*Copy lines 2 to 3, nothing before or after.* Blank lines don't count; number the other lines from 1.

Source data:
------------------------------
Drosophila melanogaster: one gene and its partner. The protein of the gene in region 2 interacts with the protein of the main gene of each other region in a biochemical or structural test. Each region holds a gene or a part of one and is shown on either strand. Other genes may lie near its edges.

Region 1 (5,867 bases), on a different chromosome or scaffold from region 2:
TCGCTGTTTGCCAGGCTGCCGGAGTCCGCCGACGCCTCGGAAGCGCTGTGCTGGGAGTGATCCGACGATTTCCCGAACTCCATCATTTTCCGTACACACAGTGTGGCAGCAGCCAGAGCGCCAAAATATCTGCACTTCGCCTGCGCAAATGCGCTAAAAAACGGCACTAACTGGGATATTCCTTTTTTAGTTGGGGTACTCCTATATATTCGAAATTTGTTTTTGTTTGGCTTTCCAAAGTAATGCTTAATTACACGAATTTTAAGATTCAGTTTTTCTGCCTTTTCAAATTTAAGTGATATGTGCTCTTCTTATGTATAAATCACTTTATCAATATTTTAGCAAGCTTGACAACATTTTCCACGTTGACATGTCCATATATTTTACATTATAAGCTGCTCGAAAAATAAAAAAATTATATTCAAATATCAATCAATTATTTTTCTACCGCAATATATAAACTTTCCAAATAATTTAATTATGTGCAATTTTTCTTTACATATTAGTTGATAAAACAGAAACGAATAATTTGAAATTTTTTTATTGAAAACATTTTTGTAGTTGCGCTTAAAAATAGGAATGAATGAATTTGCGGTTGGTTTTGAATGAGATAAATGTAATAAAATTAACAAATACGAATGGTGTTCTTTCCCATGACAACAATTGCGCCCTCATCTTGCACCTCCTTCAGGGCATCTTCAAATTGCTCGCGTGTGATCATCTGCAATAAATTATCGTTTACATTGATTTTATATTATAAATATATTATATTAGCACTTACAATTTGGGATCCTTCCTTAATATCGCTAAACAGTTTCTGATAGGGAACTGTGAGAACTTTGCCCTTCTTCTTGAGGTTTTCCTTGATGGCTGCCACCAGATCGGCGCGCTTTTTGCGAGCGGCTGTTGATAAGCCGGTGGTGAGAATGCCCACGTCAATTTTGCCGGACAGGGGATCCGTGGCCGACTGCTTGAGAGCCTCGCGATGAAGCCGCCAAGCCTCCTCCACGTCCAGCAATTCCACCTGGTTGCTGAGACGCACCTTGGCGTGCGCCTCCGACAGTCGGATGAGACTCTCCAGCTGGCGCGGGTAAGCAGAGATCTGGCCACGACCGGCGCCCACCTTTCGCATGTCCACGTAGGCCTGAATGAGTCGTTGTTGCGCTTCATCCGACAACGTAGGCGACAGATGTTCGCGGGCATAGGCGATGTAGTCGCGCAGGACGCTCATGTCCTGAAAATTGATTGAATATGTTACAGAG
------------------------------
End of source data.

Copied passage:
Region 1 (5,867 bases), on a different chromosome or scaffold from region 2:
TCGCTGTTTGCCAGGCTGCCGGAGTCCGCCGACGCCTCGGAAGCGCTGTGCTGGGAGTGATCCGACGATTTCCCGAACTCCATCATTTTCCGTACACACAGTGTGGCAGCAGCCAGAGCGCCAAAATATCTGCACTTCGCCTGCGCAAATGCGCTAAAAAACGGCACTAACTGGGATATTCCTTTTTTAGTTGGGGTACTCCTATATATTCGAAATTTGTTTTTGTTTGGCTTTCCAAAGTAATGCTTAATTACACGAATTTTAAGATTCAGTTTTTCTGCCTTTTCAAATTTAAGTGATATGTGCTCTTCTTATGTATAAATCACTTTATCAATATTTTAGCAAGCTTGACAACATTTTCCACGTTGACATGTCCATATATTTTACATTATAAGCTGCTCGAAAAATAAAAAAATTATATTCAAATATCAATCAATTATTTTTCTACCGCAATATATAAACTTTCCAAATAATTTAATTATGTGCAATTTTTCTTTACATATTAGTTGATAAAACAGAAACGAATAATTTGAAATTTTTTTATTGAAAACATTTTTGTAGTTGCGCTTAAAAATAGGAATGAATGAATTTGCGGTTGGTTTTGAATGAGATAAATGTAATAAAATTAACAAATACGAATGGTGTTCTTTCCCATGACAACAATTGCGCCCTCATCTTGCACCTCCTTCAGGGCATCTTCAAATTGCTCGCGTGTGATCATCTGCAATAAATTATCGTTTACATTGATTTTATATTATAAATATATTATATTAGCACTTACAATTTGGGATCCTTCCTTAATATCGCTAAACAGTTTCTGATAGGGAACTGTGAGAACTTTGCCCTTCTTCTTGAGGTTTTCCTTGATGGCTGCCACCAGATCGGCGCGCTTTTTGCGAGCGGCTGTTGATAAGCCGGTGGTGAGAATGCCCACGTCAATTTTGCCGGACAGGGGATCCGTGGCCGACTGCTTGAGAGCCTCGCGATGAAGCCGCCAAGCCTCCTCCACGTCCAGCAATTCCACCTGGTTGCTGAGACGCACCTTGGCGTGCGCCTCCGACAGTCGGATGAGACTCTCCAGCTGGCGCGGGTAAGCAGAGATCTGGCCACGACCGGCGCCCACCTTTCGCATGTCCACGTAGGCCTGAATGAGTCGTTGTTGCGCTTCATCCGACAACGTAGGCGACAGATGTTCGCGGGCATAGGCGATGTAGTCGCGCAGGACGCTCATGTCCTGAAAATTGATTGAATATGTTACAGAG